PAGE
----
Inactivation of the basolateral amygdala to insular cortex pathway makes sign-tracking sensitive to outcome devaluation.
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AbstractGoal-tracking rats are sensitive to Pavlovian outcome devaluation while sign-tracking rats are devaluation insensitive. During outcome devaluation, goal-tracking (GT) rats flexibly modify responding to cues based on the current value of the associated outcome. However, sign-tracking (ST) rats rigidly respond to cues regardless of the current outcome value. Prior work demonstrated disconnection of the basolateral amygdala (BLA) and anterior insular cortex (aIC) decreased both goal- and sign-tracking behaviors. Given the role of these regions in appetitive motivation and behavioral flexibility we predicted that disrupting BLA to aIC pathway during outcome devaluation would reduce flexibility in GT rats and reduce rigid appetitive motivation in ST rats. We inhibited the BLA to aIC pathway by infusing inhibitory DREADDs (hM4Di-mcherry) or control (mCherry) virus into the BLA and implanted cannulae into the aIC to inhibit BLA terminals using intracranial injections of clozapine N-oxide (CNO). After training, we used a within-subject satiety-induced outcome devaluation procedure in which we sated rats on training pellets (devalued condition) or homecage chow (valued condition). All rats received bilateral CNO infusions into the aIC prior to brief non-reinforced test sessions. Contrary to our hypothesis, BLA-IC inhibition did not interfere with devaluation sensitivity in GT rats but did make ST behaviors sensitive to devaluation. Intermediate rats showed the opposite effect, showing rigid responding to cues with BLA-aIC pathway inactivation. Together, these results demonstrate BLA-IC projections mediate tracking-specific Pavlovian devaluation sensitivity and highlights the importance of considering individual differences in Pavlovian approach when evaluating circuitry contributions to behavioral flexibility.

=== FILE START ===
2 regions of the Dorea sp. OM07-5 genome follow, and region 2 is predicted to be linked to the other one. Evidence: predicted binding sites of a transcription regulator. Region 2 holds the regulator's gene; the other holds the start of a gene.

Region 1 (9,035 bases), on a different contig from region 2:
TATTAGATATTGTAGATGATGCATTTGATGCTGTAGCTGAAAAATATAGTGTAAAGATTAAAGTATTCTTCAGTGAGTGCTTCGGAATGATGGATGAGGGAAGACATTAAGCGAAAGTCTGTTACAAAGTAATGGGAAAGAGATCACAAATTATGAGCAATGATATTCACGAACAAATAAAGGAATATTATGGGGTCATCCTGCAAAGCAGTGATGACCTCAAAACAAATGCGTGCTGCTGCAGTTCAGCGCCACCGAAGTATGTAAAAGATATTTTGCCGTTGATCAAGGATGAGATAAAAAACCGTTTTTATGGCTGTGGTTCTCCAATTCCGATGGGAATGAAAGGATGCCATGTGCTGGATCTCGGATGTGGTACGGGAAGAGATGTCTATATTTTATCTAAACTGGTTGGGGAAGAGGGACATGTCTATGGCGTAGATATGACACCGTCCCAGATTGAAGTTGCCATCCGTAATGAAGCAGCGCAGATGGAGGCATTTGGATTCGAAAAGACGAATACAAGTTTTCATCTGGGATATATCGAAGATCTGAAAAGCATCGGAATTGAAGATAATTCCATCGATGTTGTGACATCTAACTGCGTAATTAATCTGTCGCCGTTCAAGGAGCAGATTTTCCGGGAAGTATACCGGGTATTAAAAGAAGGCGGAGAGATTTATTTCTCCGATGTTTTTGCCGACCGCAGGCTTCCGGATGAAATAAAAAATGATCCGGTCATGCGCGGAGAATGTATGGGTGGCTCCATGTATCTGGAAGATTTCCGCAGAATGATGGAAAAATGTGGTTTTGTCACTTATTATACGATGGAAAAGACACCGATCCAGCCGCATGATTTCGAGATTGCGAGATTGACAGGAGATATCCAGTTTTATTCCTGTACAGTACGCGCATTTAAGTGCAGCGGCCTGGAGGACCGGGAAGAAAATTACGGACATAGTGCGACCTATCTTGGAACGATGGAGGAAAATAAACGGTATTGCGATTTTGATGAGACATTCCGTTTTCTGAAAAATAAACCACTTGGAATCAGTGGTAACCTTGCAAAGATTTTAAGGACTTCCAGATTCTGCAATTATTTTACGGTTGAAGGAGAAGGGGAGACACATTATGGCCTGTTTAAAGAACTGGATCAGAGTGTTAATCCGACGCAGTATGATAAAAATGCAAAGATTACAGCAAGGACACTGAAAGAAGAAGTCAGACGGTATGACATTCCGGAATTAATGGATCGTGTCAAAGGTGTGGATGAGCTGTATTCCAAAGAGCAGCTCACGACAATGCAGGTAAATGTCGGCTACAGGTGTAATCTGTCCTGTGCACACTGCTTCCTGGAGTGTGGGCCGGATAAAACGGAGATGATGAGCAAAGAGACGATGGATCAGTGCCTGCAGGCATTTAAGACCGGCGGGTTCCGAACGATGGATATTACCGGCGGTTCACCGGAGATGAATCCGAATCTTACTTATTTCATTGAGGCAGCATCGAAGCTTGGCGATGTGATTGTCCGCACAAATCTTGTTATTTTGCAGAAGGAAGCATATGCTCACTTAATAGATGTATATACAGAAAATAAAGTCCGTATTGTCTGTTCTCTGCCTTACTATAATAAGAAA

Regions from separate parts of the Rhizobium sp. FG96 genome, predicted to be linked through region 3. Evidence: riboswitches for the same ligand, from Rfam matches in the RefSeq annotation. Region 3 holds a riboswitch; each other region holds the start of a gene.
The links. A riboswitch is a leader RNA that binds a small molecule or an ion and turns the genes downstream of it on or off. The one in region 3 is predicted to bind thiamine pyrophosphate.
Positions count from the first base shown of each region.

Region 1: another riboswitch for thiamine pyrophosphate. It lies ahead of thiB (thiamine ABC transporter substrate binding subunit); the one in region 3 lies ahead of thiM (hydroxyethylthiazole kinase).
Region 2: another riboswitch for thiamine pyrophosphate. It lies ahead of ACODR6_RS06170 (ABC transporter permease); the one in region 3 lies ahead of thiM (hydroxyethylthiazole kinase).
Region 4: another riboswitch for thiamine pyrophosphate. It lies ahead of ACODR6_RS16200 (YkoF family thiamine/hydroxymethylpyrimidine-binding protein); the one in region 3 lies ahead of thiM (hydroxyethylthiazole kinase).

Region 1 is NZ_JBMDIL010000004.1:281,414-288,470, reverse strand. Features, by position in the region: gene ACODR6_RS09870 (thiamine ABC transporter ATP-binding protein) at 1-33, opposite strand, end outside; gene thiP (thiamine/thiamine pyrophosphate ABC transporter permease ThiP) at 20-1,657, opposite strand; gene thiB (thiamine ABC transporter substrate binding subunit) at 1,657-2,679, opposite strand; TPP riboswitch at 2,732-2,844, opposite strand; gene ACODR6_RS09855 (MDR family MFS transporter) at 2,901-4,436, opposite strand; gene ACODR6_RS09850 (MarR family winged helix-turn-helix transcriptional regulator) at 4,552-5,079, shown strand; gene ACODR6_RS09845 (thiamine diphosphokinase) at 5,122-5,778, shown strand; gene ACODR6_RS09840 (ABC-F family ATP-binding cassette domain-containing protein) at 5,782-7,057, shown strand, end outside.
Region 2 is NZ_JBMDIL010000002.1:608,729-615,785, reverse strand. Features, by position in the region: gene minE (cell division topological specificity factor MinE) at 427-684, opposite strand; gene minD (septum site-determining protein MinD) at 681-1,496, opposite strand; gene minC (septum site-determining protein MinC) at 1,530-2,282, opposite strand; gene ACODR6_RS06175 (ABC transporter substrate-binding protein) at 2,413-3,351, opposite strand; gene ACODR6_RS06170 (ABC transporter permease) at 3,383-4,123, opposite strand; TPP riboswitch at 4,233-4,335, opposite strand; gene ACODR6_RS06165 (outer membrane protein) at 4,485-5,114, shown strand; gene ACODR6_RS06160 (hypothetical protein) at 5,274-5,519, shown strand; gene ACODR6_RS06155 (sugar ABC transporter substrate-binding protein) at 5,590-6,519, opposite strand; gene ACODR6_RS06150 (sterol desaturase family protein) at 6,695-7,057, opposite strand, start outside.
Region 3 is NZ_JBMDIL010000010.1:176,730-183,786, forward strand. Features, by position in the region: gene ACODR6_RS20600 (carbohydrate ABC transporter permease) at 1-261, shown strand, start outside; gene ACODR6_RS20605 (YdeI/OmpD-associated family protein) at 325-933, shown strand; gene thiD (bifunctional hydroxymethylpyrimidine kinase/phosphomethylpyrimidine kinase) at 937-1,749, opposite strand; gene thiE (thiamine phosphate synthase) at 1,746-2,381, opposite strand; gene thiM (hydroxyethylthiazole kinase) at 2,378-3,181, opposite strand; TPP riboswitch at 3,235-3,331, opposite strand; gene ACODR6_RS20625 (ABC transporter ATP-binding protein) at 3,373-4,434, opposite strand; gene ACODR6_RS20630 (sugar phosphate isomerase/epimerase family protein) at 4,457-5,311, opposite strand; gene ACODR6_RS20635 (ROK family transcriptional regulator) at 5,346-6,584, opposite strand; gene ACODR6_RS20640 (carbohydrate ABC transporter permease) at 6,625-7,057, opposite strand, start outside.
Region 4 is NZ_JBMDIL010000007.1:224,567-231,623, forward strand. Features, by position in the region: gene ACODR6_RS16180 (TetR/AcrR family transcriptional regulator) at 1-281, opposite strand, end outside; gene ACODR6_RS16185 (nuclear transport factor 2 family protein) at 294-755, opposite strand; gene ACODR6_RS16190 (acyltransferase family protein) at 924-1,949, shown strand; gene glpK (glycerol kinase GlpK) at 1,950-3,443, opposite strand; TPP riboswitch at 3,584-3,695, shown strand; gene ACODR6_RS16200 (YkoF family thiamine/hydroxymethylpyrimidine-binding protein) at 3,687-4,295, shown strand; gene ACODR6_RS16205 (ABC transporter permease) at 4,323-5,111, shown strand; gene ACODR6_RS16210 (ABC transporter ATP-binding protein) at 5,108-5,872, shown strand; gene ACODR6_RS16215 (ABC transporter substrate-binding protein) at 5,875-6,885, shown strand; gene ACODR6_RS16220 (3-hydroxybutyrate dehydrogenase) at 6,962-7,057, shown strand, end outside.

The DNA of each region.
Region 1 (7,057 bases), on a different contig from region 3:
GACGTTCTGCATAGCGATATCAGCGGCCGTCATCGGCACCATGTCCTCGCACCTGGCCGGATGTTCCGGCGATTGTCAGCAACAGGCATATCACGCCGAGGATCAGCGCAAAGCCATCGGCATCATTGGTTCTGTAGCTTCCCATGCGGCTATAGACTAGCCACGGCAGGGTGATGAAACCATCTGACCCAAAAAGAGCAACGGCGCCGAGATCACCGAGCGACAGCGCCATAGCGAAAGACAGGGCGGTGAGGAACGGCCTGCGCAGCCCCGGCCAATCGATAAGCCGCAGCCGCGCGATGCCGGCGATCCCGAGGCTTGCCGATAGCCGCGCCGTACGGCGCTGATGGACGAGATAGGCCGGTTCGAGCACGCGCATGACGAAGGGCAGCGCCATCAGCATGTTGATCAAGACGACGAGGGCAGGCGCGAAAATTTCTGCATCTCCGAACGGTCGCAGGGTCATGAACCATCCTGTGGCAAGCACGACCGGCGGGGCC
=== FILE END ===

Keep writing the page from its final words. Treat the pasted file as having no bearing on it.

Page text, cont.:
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Identifier to cite or link to this itemhttp://hdl.handle.net/10713/19833